A Sesquicentennial CelebrationGAMBIER, Ohio (October 20, 2006) Students in Assistant Professor of Art Marcella Hackbardt's Photography of Invention class are learning something new: the 150-year-old art of making tintypes. The early photographic process was patented by a Kenyon professor, Hamilton L. Smith, and his student, Peter Neff, Jr., in 1856.
In celebration of the sesquicentennial of their invention, France Scully, an expert tintypist from the George Eastman House International Museum of Photography and Film in Rochester, New York, will be a Mesaros Visiting Artist at Kenyon. The Mesaros Art Fund supports artists in residency, guest lectures, visiting artists and teachers, and special exhibitions to enhance the College's art program.
Scully will lead tintype-making workshops with Hackbardt and her students on Wednesday and Thursday, October 25-26. She will also present a public lecture, with slides of her work, on Tuesday, October 24, in Olin Auditorium.
The Photography of Invention students will curate an exhibition of historic tintypes in the Kenyon collection, as well as their own contemporary tintypes and ambrotypes, to be displayed in Olin Library's Special Collections Room. There will be an opening reception for the exhibition on Monday, November 13, at 7:00 p.m.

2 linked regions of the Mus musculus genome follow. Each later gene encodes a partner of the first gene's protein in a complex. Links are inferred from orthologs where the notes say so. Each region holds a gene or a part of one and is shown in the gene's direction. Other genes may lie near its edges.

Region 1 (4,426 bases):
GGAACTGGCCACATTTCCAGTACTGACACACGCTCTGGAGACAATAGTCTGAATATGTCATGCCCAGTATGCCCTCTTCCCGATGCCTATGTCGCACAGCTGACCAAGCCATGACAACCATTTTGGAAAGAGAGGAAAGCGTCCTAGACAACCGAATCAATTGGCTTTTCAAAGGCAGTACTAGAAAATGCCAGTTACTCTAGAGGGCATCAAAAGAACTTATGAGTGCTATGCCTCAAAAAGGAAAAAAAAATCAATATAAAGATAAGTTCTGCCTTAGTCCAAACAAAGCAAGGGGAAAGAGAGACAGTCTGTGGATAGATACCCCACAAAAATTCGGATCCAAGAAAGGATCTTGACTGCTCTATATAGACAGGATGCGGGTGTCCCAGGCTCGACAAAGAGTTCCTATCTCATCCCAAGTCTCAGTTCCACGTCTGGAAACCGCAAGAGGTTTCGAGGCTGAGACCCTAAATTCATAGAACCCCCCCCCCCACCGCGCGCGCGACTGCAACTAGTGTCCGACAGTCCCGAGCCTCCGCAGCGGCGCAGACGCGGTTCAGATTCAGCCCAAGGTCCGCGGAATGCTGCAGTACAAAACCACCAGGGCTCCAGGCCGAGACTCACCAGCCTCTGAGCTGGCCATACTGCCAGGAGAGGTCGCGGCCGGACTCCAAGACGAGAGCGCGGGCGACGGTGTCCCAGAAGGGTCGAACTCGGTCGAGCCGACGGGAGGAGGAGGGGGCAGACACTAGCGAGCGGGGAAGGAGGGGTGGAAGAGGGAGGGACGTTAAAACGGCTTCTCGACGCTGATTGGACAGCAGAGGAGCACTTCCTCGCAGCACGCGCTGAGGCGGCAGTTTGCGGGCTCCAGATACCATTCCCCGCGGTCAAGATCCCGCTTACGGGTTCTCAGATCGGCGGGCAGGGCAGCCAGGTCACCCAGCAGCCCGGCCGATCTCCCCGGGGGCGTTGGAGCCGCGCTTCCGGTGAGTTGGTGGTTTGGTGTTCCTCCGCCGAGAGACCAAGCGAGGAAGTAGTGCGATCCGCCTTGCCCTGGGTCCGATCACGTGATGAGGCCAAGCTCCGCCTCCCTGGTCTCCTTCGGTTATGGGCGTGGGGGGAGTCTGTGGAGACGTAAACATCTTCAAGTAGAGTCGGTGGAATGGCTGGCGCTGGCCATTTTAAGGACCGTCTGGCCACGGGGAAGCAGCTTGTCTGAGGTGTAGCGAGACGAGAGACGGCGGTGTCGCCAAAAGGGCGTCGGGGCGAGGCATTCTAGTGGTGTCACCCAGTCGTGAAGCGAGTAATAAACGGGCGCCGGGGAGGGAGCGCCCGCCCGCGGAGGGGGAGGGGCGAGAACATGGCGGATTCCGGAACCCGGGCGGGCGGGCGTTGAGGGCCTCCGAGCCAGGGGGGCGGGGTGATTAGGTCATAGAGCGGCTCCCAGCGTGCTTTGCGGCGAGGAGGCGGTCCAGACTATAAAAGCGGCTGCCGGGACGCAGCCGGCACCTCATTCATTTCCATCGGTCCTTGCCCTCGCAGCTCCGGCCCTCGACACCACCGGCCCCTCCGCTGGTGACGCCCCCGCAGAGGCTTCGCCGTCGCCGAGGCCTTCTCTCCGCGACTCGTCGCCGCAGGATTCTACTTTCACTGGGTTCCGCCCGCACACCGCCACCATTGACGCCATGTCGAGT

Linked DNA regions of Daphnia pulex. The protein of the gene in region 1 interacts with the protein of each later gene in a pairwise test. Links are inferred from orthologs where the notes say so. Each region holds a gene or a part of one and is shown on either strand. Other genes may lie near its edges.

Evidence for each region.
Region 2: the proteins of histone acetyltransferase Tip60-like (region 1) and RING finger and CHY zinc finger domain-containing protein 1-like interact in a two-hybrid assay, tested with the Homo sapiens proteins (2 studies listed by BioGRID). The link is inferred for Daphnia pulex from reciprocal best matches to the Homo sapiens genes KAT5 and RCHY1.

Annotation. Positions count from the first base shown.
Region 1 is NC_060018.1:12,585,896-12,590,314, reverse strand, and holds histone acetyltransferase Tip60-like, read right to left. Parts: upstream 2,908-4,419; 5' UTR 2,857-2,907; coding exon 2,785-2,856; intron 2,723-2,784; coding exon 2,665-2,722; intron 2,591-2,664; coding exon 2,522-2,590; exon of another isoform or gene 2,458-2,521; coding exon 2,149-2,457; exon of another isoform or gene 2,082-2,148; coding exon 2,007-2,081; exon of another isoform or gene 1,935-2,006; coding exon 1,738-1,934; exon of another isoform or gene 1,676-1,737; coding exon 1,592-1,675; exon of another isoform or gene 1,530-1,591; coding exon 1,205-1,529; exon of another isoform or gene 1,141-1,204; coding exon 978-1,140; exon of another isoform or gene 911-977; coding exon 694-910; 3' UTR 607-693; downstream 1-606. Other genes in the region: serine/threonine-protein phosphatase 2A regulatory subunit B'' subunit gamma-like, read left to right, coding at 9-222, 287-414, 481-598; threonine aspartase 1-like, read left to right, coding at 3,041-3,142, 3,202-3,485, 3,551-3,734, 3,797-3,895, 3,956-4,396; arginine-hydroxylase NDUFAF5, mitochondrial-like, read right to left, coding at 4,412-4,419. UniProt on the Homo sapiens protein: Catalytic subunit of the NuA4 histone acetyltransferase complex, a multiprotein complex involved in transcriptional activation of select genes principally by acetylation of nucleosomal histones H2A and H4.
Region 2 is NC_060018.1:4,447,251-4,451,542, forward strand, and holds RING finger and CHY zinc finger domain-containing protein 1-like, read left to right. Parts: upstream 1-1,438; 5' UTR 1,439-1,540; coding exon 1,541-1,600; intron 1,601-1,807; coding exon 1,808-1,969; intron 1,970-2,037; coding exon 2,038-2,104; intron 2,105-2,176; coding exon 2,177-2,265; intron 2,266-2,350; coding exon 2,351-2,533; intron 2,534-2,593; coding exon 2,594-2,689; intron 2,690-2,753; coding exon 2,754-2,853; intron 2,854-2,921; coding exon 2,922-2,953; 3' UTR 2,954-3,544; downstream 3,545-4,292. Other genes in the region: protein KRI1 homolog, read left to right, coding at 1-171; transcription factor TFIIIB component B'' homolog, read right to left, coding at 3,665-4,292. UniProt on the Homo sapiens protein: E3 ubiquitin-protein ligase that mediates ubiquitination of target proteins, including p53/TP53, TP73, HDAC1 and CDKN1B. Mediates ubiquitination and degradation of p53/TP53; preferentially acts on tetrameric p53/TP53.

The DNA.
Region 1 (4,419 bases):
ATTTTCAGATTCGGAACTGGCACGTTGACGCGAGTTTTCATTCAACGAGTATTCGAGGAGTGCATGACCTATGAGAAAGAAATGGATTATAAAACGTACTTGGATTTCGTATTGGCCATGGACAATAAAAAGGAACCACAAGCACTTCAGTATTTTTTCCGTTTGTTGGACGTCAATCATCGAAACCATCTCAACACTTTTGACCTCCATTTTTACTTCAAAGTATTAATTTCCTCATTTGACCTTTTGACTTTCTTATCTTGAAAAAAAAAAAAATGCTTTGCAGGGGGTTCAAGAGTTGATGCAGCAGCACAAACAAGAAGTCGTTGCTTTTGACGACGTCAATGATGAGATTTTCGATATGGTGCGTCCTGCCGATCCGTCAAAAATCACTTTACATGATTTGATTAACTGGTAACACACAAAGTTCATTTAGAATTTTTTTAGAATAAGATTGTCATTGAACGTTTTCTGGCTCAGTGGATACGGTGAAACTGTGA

The tintype, also called the ferrotype, is a photographic process in which the image is reproduced on a thin piece of enameled black iron. The tintype replaced the ambrotype, made with glass negatives, which had in turn supplanted the earlier daguerreotype. Cheap and durable, the tintype was the most popular form of photography until the introduction of film-based processes and the reloadable camera, which made amateur photography accessible to the masses.
Even though the process is rarely used now, the word remains in the lexicon, in the exclamation, "Not on your tintype!"